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1. Overview

Java 8 introduced the Stream API, with functional-like operations for processing sequences. If you want to read more about it, have a look at this article.

In this quick article, we'll see how to convert a String to a Stream of single characters.

2. Conversion Using chars()

The String API has a new method – chars() – with which we can obtain an instance of Stream from a String object. This simple API returns an instance of IntStream from the input String.

Simply put, IntStream contains an integer representation of the characters from the String object:

String testString = "String";
IntStream intStream = testString.chars();

It's possible to work with the integer representation of the characters without converting them to their Character equivalent. This can lead to some minor performance gains, as there will be no need to box each integer into a Character object.

However, if we're to display the characters for reading, we need to convert the integers to the human-friendly Character form:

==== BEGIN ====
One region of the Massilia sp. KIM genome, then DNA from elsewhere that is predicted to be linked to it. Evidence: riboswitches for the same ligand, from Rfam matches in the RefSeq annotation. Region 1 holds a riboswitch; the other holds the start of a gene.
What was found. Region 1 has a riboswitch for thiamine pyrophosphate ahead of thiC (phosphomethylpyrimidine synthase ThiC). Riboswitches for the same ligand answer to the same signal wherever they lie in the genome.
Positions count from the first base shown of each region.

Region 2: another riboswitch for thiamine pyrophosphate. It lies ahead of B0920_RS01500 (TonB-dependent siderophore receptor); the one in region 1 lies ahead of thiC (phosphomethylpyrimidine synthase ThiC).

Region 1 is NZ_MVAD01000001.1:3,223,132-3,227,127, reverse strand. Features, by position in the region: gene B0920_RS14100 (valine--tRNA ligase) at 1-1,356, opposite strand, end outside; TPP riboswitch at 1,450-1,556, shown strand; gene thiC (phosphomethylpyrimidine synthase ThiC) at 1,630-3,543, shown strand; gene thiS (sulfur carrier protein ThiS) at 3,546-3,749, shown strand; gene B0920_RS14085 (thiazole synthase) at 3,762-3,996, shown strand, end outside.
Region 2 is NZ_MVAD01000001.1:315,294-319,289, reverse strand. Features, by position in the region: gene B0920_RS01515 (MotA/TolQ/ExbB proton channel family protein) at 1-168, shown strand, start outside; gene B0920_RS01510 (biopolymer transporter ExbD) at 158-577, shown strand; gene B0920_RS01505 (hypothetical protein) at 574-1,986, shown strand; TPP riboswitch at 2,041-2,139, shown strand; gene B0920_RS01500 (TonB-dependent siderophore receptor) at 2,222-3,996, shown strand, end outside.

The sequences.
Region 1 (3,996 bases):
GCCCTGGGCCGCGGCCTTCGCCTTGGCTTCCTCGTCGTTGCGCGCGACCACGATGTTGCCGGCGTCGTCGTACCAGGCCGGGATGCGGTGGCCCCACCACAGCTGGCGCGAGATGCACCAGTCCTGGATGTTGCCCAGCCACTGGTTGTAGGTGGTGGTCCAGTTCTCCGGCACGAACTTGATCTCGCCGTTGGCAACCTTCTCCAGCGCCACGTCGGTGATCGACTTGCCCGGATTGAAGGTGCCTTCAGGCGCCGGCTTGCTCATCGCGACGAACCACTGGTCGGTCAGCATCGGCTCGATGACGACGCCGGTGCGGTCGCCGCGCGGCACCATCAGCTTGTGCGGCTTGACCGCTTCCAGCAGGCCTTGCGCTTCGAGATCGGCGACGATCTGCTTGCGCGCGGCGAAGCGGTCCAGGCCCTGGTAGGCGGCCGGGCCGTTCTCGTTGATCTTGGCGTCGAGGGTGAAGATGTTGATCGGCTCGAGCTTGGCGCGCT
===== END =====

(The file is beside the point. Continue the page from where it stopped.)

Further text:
Stream<Character> characterStream = testString.chars()
  .mapToObj(c -> (char) c);

3. Conversion Using codePoints()

Alternatively, we can use the codePoints() method to get an instance of IntStream from a String. The advantage of using this API is that Unicode supplementary characters can be handled effectively.

Supplementary characters are represented by Unicode surrogate pairs and will be merged into a single codepoint. This way we can correctly process (and display) any Unicode symbol:

IntStream intStream1 = testString.codePoints();

We need to map the returned IntStream to Stream<Character> to display it to users:

Stream<Character> characterStream2 
  = testString.codePoints().mapToObj(c -> (char) c);

4. Conversion to a Stream of Single Character Strings

So far, we've been able to get a Stream of characters; what if we want a Stream of single character Strings instead?

Just as specified earlier in the article, we'll use either the codePoints() or chars() methods to obtain an instance of IntStream that we can now map to Stream<String>.

The mapping process involves converting the integer values to their respective character equivalents first.

Then we can use String.valueOf() or Character.toString() to convert the characters to a String object:

Stream<String> stringStream = testString.codePoints()
  .mapToObj(c -> String.valueOf((char) c));

5. Conclusion

In this quick tutorial, we learn to obtain a stream of Character from a String object by either calling codePoints() or chars() methods.

This allows us to take full advantage of the Stream API – to conveniently and effectively manipulate characters.

As always, code snippets can be found over on GitHub.

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